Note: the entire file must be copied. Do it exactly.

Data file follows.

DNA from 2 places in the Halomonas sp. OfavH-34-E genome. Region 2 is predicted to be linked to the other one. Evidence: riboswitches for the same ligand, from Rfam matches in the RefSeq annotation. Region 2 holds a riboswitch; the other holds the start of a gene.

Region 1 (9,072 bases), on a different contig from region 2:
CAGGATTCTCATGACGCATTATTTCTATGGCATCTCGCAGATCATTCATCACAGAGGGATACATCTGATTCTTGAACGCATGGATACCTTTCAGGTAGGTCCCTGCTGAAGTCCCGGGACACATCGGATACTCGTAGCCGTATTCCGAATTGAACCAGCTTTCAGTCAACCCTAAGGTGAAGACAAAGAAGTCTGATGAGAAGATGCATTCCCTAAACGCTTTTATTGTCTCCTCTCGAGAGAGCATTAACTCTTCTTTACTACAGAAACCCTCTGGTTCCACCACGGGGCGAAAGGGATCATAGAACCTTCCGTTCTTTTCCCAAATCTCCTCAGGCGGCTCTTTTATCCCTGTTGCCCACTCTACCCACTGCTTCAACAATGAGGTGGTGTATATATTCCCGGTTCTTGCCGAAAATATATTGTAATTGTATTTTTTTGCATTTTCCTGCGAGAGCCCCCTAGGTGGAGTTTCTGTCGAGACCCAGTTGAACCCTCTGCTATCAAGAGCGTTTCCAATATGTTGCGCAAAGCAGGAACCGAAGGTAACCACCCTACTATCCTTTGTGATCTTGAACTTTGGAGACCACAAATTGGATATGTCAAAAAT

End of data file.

DNA from 2 places in the Halomonas sp. OfavH-34-E genome. Region 2 is predicted to be linked to the other one. Evidence: riboswitches for the same ligand, from Rfam matches in the RefSeq annotation. Region 2 holds a riboswitch; the other holds the start of a gene.

Region 1 (9,072 bases), on a different contig from region 2:
CAGGATTCTCATGACGCATTATTTCTATGGCATCTCGCAGATCATTCATCACAGAGGGATACATCTGATTCTTGAACGCATGGATACCTTTCAGGTAGGTCCCTGCTGAAGTCCCGGGACACATCGGATACTCGTAGCCGTATTCCGAATTGAACCAGCTTTCAGTCAACCCTAAGGTGAAGACAAAGAAGTCTGATGAGAAGATGCATTCCCTAAACGCTTTTATTGTCTCCTCTCGAGAGAGCATTAACTCTTCTTTACTACAGAAACCCTCTGGTTCCACCACGGGGCGAAAGGGATCATAGAACCTTCCGTTCTTTTCCCAAATCTCCTCAGGCGGCTCTTTTATCCCTGTTGCCCACTCTACCCACTGCTTCAACAATGAGGTGGTGTATATATTCCCGGTTCTTGCCGAAAATATATTGTAATTGTATTTTTTTGCATTTTCCTGCGAGAGCCCCCTAGGTGGAGTTTCTGTCGAGACCCAGTTGAACCCTCTGCTATCAAGAGCGTTTCCAATATGTTGCGCAAAGCAGGAACCGAAGGTAACCACCCTACTATCCTTTGTGATCTTGAACTTTGGAGACCACAAATTGGATATGTCAAAAAT